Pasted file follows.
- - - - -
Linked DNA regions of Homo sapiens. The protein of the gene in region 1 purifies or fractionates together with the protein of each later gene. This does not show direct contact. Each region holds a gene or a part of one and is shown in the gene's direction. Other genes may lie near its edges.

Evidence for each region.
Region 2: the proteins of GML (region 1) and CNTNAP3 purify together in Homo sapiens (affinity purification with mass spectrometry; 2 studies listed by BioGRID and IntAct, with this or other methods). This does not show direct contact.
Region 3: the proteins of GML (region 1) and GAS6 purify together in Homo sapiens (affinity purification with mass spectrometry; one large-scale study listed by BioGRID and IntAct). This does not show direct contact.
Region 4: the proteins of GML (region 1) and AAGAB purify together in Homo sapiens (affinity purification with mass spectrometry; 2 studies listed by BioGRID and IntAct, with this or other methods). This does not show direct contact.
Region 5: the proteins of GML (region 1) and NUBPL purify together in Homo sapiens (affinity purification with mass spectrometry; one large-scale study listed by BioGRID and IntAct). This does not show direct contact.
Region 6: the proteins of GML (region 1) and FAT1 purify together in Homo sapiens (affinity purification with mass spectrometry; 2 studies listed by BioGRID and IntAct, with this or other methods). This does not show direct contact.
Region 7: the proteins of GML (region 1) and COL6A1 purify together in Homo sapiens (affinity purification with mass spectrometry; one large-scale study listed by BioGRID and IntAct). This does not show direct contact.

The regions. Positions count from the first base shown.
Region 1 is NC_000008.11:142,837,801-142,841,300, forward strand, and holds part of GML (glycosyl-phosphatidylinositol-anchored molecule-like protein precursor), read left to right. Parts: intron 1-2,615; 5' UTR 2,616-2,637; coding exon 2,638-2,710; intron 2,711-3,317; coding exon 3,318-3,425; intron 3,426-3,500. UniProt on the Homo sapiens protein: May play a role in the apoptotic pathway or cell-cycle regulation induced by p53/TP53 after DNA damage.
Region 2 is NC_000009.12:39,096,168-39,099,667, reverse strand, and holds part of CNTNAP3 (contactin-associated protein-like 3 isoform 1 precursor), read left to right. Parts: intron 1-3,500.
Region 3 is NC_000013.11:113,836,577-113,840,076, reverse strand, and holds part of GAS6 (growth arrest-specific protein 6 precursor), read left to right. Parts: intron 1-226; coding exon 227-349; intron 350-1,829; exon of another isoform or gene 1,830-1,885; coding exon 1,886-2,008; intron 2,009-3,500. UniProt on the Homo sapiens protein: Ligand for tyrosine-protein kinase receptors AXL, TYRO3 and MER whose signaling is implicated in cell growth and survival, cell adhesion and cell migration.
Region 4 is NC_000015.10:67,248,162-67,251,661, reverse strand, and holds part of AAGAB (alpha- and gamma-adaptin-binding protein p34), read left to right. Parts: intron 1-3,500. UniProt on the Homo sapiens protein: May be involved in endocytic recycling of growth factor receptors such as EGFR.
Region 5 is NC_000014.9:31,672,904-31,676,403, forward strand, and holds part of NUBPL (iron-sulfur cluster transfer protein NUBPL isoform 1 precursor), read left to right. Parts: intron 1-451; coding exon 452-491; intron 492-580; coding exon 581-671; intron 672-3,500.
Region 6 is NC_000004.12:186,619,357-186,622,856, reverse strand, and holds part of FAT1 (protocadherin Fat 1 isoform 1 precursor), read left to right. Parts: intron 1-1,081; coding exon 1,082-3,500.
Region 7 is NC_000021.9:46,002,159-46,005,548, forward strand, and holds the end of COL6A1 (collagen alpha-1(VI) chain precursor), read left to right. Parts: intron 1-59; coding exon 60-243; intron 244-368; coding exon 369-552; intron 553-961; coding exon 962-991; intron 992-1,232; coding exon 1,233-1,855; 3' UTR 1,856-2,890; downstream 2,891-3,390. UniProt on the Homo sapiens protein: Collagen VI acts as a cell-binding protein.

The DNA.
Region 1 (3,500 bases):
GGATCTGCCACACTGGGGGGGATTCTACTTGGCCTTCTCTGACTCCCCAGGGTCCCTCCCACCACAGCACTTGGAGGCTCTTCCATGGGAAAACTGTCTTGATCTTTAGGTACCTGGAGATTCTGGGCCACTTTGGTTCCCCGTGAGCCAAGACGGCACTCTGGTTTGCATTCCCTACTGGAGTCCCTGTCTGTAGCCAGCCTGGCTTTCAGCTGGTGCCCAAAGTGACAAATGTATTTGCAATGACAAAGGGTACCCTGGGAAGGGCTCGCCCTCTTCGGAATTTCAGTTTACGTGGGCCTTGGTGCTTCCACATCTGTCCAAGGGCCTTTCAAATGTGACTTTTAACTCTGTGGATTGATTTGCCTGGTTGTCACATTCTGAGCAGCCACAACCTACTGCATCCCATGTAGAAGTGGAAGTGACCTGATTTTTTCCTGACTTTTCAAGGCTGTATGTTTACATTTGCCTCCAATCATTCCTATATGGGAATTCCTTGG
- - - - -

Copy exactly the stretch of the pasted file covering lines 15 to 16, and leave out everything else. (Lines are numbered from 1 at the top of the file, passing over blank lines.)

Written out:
Region 6 is NC_000004.12:186,619,357-186,622,856, reverse strand, and holds part of FAT1 (protocadherin Fat 1 isoform 1 precursor), read left to right. Parts: intron 1-1,081; coding exon 1,082-3,500.
Region 7 is NC_000021.9:46,002,159-46,005,548, forward strand, and holds the end of COL6A1 (collagen alpha-1(VI) chain precursor), read left to right. Parts: intron 1-59; coding exon 60-243; intron 244-368; coding exon 369-552; intron 553-961; coding exon 962-991; intron 992-1,232; coding exon 1,233-1,855; 3' UTR 1,856-2,890; downstream 2,891-3,390. UniProt on the Homo sapiens protein: Collagen VI acts as a cell-binding protein.